Republican state legislators and governors in a number of states have passed various laws this year that stand to have a large impact on voters in 2012. According to a study released this past Sunday by the Brennan Center for Justice at New York University, some of these recently passed laws will make it overwhelmingly difficult for voters, mostly Democrat ones, to cast ballots come election time in 2012.
Some of the new laws passed will: require photo identification for voting, eliminate same day voter registration in several states, require proof of citizenship to register to vote, change the requirements for voter registration drives and reduce early voting days. The report notes that these laws “could make it significantly harder for more than five million eligible voters to cast ballots in 2012.”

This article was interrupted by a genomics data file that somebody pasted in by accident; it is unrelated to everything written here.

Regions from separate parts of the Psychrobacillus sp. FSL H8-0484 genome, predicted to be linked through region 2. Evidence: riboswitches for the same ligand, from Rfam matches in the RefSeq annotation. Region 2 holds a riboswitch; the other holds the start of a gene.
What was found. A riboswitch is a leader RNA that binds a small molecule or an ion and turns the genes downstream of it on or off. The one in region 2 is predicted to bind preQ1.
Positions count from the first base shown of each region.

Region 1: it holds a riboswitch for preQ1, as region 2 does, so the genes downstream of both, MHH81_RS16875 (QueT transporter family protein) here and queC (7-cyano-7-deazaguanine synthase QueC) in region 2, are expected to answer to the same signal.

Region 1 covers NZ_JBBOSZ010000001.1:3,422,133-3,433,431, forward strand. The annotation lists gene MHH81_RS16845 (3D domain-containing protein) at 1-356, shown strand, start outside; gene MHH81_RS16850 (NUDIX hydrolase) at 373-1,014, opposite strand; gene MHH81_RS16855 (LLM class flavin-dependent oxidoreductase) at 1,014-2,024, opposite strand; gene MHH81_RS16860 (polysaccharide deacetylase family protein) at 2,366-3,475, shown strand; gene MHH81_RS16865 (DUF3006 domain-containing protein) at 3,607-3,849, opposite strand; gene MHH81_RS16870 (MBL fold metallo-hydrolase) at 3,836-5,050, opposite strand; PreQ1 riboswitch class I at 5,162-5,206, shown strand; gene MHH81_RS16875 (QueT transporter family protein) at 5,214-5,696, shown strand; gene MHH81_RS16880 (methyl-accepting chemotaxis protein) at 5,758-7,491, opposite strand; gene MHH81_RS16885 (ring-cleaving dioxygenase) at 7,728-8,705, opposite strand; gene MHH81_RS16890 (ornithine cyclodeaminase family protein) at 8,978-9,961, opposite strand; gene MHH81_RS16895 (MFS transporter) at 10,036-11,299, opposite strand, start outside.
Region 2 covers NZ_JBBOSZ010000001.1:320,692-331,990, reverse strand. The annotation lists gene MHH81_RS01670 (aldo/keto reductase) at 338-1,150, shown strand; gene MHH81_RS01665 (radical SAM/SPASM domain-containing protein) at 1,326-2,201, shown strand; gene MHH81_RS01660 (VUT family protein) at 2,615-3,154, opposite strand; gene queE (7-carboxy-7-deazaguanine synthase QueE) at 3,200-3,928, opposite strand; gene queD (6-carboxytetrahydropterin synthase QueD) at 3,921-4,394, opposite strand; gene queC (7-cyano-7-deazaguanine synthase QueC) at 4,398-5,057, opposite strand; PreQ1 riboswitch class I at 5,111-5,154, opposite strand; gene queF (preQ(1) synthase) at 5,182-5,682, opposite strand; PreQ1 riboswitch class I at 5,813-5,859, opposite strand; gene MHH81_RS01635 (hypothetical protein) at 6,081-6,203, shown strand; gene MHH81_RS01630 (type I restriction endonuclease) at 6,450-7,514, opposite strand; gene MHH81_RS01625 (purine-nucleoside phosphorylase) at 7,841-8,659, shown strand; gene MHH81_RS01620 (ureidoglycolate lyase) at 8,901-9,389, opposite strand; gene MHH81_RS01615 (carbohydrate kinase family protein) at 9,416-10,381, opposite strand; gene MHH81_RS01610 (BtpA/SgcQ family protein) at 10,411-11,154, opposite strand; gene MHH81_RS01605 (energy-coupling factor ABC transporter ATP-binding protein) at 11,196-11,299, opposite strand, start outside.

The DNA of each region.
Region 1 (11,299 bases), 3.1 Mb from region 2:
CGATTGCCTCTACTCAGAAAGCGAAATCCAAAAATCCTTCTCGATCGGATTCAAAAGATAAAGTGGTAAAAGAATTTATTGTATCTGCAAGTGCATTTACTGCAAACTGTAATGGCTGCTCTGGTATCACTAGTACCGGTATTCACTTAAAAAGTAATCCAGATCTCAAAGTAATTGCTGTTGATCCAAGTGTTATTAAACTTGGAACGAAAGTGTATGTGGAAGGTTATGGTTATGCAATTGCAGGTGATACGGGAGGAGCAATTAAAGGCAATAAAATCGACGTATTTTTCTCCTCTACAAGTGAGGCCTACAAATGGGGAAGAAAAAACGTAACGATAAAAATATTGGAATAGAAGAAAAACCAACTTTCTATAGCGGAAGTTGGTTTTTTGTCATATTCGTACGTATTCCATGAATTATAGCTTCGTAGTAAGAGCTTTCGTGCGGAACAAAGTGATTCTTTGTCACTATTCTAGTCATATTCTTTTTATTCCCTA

While Republicans claim the new laws are intended to prevent voter fraud, most Democrats aren’t buying it. They say it is a tool to dissuade the younger generations, minorities and low-income voters who vote in large part for the Democratic Party. The Brennan Center’s report highlights the fact that minority groups in the U.S. will for the most part be negatively impacted. For example, according to the Brennan Center, African-Americans and Hispanics are the most likely to register to vote during voter registration drives in Florida. Those that have now been outlawed in that state the Sunday before Election Day (a well known day on which numerous African-American churches plan organized drives for the members of their congregation). Likewise, the new laws passed in Maine will no longer allow people to register to vote on Election Day, a practice that in 2008 was credited with enrolling nearly 60,000 new voters. In Texas, student identification cards will not be an acceptable form of photo identification now required. According to calculations performed by the Brennan Center, 11 percent of potential voters currently do not possess state-issued photo identification. Thus, this new relevant law alone would affect 3.2 million voters in those states where the change is scheduled to take effect before the 2012 elections.